A few studies have evaluated the efficacy of telbivudine application in preventing intrauterine HBV infection during late pregnancy. Therefore we conducted this meta-analysis to arrive at an evidence-based conclusion. In this meta-analysis, the treatment group consisted of 306 mothers who received 600 mg/d telbivudine from the second or third trimester of pregnancy until delivery or 1 month after delivery. The control group consisted of 270 mothers who did not receive any antiviral drug. All newborns received HBIG and HBVac after birth. The pooled results clearly showed that the seropositivity rate for HBsAg or HBV DNA was significantly lower in the telbivudine group, both at birth and at 6–12 months follow up. Meanwhile, maternal HBV DNA levels prior to delivery were significantly lower in the telbivudine group. We further conducted meta-analysis based on study type (RCT or NRCT) to minimise any potential heterogeneity and found that the type of study design did not affect the conclusion. However, we should pay more attention to the evidence grades of these included trials. Because published studies were limited, only six trials were included in the meta-analysis. Two trials contained randomised controls, but the details of the randomisation sequence were not provided. The other four trials included non-randomised controls. In the Han
] and Zhang, 2010
] studies, the mothers self-selected themselves into one arm or the other. When some demographic features were presented, more of the control group had abnormal ALT levels
]. In Yao’s study
], the mothers were divided into different groups according to baseline ALT levels. Thus, more high-quality, well-designed and randomised controlled multi-centre trails are necessary to verify the results in the future.
As an orally bioavailable L-nucleoside analogue with potent activity against HBV, telbivudine has shown no effects on human nucleotides and DNA synthesis
]. Toxicology research has also demonstrated that telbivudine has no significant organ toxicity, carcinogenicity, genotoxicity, mitochondrial toxicity in vitro
, teratogenicity, or embryo-foetal toxicity
]. In the phase III GLOBE trial, most adverse events reported were classified as mild or moderate in severity and were not attributed to telbivudine, and elevations in serum CK were more common in the telbivudine group. Based on its characteristics, telbivudine is listed by the FDA as a pregnancy category B drug. The treatment guidelines of the Asian Pacific Association for the Study of the Liver also designated telbivudine as a replacement antiviral therapy during pregnancy in 2008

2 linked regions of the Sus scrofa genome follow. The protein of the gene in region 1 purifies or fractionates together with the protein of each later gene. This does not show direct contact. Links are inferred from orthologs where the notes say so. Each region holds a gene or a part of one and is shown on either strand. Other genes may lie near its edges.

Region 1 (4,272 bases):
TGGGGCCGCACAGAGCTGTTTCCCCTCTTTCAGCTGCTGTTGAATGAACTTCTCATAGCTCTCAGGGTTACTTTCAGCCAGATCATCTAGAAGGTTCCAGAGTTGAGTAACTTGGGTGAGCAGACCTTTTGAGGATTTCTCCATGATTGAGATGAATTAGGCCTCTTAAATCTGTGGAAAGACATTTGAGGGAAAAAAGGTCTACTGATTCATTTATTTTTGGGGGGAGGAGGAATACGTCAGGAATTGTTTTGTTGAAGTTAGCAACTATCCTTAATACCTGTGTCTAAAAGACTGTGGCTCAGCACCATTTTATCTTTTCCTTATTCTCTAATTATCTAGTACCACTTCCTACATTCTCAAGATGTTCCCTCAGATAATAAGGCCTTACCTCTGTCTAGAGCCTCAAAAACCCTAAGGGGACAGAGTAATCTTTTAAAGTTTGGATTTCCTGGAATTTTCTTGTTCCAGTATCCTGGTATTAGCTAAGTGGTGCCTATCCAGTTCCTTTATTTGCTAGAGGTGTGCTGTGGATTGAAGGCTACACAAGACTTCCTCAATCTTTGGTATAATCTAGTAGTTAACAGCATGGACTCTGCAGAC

]. In our meta-analysis we analysed elevations in serum CK, elevated ALT levels after drug withdrawal and other adverse events. Since the reported studies only evaluated the short-term effects of telbivudine and only a few studies reported adverse events, the long-term safety of telbivudine in infants still need to be assessed in the future. In addition, we found that the number of infected infants at age 6–12 months was less than the number of infected newborns. The probable reason for this decline is that maternal blood containing HBsAg and HBV DNA was introduced into the bodies of the newborns through the umbilical cord during delivery, which were later neutralised by anti-HBs of HBIG
To our knowledge, this is the first systematic meta-analysis of this topic. We are convinced that our search strategy was comprehensive and exhaustive. We comply with the standardized guidelines on the reporting of systematic reviews according to the PRISMA statement and the PRISMA checklist (see Additional file
). Two investigators (Min Deng and Xin Zhou) independently extracted data and entered them in a customised form. Disagreements were resolved by consensus when necessary. However, the following limitations of our meta-analysis should be considered. First, we searched for studies published only in English or Chinese. Second, due to limited published studies, we expanded the search to include NRCTs. Third, only a few studies were included and they had small sample sizes. For these reasons, we could not perform a deep analysis. Besides, all included studies were performed in mainland China. Therefore, more clinical studies performed in different populations and other regions are necessary to access the generalisability of the results.